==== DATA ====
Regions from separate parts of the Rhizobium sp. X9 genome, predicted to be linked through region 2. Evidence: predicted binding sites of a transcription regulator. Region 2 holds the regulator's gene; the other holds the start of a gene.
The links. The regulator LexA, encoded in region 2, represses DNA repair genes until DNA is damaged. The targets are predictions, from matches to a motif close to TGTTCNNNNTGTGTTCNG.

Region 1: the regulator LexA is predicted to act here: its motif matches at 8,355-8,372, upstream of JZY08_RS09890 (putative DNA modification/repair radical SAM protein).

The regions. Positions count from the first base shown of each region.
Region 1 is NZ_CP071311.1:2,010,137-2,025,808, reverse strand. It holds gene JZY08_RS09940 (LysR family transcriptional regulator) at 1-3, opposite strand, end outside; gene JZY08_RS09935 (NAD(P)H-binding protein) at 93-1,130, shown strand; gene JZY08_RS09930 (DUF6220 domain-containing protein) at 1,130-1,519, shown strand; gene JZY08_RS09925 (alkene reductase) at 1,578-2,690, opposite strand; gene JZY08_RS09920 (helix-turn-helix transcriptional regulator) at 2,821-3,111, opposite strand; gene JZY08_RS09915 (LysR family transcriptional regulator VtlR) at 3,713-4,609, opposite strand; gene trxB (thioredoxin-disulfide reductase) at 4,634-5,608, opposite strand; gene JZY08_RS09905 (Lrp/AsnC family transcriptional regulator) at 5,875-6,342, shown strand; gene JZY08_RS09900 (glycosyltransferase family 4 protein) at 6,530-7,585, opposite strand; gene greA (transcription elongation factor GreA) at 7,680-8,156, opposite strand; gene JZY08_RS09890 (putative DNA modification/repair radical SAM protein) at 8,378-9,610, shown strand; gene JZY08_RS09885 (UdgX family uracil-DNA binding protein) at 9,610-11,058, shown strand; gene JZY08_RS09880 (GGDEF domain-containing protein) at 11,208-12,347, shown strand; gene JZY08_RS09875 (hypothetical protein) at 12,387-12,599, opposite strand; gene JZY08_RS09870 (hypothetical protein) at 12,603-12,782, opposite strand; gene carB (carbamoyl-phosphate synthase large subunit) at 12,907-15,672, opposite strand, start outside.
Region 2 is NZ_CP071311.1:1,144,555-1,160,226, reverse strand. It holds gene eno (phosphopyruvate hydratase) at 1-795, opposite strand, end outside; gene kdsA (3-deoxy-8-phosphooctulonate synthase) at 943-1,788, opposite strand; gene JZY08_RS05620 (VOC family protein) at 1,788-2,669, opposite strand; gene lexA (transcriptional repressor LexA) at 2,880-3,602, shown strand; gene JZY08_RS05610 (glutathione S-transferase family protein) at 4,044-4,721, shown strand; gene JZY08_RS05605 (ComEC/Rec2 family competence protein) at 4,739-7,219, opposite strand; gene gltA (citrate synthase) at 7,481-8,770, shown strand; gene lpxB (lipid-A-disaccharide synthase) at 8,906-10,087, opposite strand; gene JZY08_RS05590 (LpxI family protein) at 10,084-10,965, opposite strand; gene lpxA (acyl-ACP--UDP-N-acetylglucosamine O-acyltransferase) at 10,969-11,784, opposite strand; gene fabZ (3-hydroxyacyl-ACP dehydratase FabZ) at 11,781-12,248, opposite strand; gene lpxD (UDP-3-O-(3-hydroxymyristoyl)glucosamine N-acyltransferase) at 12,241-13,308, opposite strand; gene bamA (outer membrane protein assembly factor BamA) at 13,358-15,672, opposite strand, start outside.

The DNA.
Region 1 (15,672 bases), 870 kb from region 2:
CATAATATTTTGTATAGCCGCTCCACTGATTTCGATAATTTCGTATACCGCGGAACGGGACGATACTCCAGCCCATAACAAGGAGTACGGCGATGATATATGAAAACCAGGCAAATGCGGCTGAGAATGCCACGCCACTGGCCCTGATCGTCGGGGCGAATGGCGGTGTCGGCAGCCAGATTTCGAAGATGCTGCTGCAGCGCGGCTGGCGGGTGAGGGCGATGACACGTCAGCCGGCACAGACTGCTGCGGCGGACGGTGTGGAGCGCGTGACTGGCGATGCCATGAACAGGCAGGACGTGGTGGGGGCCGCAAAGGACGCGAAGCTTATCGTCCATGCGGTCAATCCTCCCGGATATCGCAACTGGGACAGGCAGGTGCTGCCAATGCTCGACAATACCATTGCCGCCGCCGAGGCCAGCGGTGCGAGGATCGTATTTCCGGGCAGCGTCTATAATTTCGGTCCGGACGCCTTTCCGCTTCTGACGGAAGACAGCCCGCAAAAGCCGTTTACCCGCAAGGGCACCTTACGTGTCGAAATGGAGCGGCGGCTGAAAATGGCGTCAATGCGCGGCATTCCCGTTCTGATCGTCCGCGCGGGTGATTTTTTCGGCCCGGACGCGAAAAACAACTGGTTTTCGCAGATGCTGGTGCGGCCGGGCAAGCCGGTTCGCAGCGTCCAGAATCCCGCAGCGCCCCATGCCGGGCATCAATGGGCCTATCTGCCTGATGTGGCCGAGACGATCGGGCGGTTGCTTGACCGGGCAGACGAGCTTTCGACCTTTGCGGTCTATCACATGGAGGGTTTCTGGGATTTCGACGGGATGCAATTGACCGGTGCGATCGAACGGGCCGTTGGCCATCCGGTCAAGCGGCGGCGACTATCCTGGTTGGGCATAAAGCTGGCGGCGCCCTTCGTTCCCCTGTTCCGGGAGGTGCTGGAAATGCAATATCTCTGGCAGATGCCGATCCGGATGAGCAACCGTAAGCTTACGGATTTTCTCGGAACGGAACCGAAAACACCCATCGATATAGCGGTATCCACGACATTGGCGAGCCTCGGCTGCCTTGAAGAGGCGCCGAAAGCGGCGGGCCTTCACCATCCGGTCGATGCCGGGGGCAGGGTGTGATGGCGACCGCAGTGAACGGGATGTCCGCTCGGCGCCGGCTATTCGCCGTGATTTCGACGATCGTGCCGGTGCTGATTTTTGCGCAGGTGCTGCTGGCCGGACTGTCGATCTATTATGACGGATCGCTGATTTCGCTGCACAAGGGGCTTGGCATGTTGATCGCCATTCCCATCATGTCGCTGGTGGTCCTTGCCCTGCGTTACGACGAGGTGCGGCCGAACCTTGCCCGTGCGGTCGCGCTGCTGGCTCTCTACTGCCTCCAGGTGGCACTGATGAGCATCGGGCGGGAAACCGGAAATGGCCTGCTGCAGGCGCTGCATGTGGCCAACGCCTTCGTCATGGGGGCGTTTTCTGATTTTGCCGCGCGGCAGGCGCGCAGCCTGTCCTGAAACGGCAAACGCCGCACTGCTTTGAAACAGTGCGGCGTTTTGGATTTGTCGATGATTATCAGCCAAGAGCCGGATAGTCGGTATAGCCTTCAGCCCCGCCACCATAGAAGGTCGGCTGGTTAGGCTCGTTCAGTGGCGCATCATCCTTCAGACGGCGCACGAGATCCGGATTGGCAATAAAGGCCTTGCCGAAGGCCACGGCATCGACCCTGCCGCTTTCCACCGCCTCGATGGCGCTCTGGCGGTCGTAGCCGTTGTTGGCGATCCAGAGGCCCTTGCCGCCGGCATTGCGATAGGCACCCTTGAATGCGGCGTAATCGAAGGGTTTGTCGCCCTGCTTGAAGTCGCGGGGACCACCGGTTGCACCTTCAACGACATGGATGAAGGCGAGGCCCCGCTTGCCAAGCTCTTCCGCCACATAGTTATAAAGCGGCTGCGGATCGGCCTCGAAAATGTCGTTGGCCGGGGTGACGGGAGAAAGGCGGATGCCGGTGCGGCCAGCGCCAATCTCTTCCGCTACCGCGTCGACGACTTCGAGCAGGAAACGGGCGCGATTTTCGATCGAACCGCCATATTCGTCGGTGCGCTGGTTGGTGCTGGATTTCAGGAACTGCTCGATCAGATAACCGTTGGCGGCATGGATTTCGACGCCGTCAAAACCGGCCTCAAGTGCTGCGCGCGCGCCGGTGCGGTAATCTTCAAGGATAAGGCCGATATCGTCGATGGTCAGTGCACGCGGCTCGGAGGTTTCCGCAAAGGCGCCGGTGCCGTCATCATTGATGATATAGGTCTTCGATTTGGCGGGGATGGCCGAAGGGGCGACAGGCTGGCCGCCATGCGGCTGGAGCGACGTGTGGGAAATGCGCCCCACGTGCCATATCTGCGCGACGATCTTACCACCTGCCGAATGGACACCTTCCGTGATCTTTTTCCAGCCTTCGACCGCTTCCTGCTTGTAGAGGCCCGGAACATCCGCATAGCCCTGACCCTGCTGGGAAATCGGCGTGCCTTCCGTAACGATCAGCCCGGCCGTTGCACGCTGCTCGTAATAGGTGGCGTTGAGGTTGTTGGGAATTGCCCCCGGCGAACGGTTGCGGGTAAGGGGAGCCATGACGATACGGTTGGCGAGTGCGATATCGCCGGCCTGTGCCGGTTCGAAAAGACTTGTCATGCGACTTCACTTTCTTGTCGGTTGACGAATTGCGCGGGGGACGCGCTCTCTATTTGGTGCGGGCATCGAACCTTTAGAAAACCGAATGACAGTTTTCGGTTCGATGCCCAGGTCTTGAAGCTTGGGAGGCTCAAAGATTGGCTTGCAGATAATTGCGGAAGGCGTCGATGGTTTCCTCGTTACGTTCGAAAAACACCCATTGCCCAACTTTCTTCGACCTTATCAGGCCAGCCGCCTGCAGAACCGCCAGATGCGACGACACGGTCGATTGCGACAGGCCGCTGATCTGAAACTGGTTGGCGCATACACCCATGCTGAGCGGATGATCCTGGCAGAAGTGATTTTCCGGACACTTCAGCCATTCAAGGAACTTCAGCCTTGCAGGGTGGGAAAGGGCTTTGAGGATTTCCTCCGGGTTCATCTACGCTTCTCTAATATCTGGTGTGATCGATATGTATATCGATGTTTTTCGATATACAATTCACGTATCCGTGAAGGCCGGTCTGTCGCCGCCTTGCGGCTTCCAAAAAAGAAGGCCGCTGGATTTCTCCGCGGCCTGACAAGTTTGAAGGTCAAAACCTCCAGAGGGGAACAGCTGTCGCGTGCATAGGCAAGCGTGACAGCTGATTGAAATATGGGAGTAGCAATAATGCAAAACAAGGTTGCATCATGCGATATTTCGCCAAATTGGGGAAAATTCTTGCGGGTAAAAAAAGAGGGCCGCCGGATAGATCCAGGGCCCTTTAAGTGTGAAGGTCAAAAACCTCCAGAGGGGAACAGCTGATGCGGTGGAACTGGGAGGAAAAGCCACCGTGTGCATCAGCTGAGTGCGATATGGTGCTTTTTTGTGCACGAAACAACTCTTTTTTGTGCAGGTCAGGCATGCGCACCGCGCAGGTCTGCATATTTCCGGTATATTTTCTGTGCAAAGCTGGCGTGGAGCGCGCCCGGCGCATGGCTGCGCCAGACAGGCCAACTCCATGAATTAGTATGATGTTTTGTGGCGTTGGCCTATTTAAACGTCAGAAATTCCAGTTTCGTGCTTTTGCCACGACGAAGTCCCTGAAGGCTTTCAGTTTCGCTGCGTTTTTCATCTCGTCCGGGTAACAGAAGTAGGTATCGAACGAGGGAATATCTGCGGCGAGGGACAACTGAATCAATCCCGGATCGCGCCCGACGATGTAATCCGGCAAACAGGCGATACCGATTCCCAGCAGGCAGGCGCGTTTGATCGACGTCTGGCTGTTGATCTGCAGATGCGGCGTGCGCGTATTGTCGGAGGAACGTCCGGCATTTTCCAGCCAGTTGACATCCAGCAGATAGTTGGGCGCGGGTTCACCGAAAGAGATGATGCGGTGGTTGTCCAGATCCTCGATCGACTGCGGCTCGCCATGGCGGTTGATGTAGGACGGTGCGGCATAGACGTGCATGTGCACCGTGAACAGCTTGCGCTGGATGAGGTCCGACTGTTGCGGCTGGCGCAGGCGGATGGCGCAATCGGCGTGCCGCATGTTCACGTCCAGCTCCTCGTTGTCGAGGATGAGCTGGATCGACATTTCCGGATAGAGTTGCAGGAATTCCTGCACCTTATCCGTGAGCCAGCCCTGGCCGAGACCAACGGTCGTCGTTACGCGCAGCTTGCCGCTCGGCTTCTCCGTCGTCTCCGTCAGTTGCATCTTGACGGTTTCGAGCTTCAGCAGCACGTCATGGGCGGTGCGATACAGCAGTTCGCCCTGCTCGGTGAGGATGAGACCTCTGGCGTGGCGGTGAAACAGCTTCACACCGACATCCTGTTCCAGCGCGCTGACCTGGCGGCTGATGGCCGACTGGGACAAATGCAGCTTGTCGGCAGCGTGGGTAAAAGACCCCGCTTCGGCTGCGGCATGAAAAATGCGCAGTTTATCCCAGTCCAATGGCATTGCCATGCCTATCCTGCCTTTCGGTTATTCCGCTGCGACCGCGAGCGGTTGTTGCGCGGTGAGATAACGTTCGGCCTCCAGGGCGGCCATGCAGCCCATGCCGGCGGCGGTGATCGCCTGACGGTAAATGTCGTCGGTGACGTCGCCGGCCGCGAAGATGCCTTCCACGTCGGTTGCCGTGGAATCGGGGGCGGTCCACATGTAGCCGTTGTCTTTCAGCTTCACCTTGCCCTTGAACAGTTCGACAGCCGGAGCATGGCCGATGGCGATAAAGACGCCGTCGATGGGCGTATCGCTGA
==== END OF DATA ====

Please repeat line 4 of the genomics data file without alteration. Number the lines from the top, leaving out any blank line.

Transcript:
The regions. Positions count from the first base shown of each region.